New donor financing wraps up extraordinary year for the Global Partnership for Education

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GPE Board Meeting in Dublin. Credit: Liang Cai

Dublin, Ireland, December 6, 2018 --- Building on the growing international momentum to support children’s education in developing countries through the Global Partnership for Education (GPE), Denmark and Germany have each announced new financing for GPE.

The announcements, made today at the opening of the GPE Board of Directors meeting in Dublin, follow another recent pledge from the Netherlands and signal continuing strong donor investment in response to the increased demand for GPE funding by developing countries.

With these new announcements, the total new donor commitments since GPE’s Financing Conference rose to almost US$250 million. At the Conference, which was held in Dakar, Senegal in February 2018, donors pledged US$2.3 billion for 2018 to 2020. Since then, education has been more prominent on the global development agenda and the number of new GPE grants in support of children’s education has grown at record pace.

“GPE is grateful for the significant additional financing received since the Financing Conference in Senegal,” said Julia Gillard, Chair of GPE’s Board of Directors. “It demonstrates continuing confidence in GPE’s unique partnership approach to improving education outcomes in developing countries.”

“Many developing countries are investing more of their own resources in education, but they need additional support to drive large-scale change,” said Alice Albright, GPE’s Chief Executive Officer. “GPE provides essential support to expand and improve the quality of their education systems so more children can get the schooling they deserve.”

Denmark will add 32 million Danish kroner (US$4.9 million) to the 1.2 billion Danish kroner (US$210.1 million) it announced at the Financing Conference, which represented a 50% increase over Denmark’s previous contribution to GPE. This makes Denmark GPE’s fifth biggest donor.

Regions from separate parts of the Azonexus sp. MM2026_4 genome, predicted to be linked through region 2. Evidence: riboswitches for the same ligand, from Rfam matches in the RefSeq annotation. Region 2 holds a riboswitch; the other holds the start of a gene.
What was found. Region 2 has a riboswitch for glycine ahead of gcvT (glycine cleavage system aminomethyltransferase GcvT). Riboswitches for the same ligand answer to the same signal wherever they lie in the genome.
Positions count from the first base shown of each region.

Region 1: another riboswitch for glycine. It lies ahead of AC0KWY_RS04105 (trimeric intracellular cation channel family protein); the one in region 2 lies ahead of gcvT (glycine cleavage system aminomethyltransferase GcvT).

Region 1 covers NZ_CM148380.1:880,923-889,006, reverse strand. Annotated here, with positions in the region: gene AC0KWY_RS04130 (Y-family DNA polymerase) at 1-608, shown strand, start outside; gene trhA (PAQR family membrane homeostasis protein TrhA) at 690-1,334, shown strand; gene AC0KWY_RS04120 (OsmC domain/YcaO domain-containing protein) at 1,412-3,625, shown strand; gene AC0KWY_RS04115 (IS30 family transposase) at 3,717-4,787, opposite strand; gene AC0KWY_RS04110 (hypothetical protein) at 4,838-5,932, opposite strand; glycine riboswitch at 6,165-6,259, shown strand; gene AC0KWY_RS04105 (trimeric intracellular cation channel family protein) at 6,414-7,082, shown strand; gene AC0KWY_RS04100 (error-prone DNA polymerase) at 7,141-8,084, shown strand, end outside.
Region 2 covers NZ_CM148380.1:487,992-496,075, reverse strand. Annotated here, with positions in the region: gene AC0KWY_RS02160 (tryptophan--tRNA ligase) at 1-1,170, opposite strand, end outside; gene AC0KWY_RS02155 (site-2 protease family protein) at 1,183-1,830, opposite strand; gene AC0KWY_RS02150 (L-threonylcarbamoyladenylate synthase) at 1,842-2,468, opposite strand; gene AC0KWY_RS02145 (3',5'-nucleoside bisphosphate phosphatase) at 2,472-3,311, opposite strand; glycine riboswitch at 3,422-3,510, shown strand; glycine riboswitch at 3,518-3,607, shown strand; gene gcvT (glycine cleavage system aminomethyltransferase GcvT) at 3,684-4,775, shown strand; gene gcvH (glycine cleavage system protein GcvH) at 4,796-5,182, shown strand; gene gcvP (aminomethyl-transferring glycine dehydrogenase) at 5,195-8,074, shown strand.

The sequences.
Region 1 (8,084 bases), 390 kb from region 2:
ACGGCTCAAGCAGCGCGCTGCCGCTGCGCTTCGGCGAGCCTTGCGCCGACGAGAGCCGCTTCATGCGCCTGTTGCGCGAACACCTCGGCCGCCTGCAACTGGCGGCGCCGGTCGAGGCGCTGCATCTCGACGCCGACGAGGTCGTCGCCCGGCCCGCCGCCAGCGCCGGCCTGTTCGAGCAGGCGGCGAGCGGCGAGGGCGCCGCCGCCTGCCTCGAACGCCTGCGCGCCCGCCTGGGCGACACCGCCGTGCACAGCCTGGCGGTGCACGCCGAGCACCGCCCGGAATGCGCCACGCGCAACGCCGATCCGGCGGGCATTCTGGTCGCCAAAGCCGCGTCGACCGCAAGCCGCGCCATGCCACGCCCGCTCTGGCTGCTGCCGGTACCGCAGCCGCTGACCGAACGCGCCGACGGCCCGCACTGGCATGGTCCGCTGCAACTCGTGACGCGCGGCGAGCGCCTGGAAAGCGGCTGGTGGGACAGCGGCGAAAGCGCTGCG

Germany announced new financing of 28 million euros (US$31.8 million) bringing the total for 2019 to 37 million euros. This follows a doubling of its 2018 contribution from 9 million euros to 18 million euros.

In September, The Netherlands announced a contribution of 100 million euros (US$113.6 million) in support of GPE.

Also, in March, the United States Congress approved an additional US$87.5 million on top of  the United States’ Financing Conference commitment of US$75 million to GPE.

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The Global Partnership for Education (GPE) works with more than 65 developing countries to ensure that every child receives a quality education, prioritizing the poorest, the most vulnerable and those living in countries affected by fragility and conflict. GPE mobilizes financing for education and supports developing countries to build effective education systems founded on evidence-based planning and policies.

As the only multilateral partnership focusing exclusively on education, GPE brings together developing country and donor country governments, international organizations, civil society, the teaching profession, foundations and the private sector. At the successful GPE Financing Conference in Senegal in February, donors pledged US$2.3 billion for 2018 through 2020, with further commitments continuing to be announced.

GPE Board Meeting in Dublin. Credit: Liang Cai
Financing

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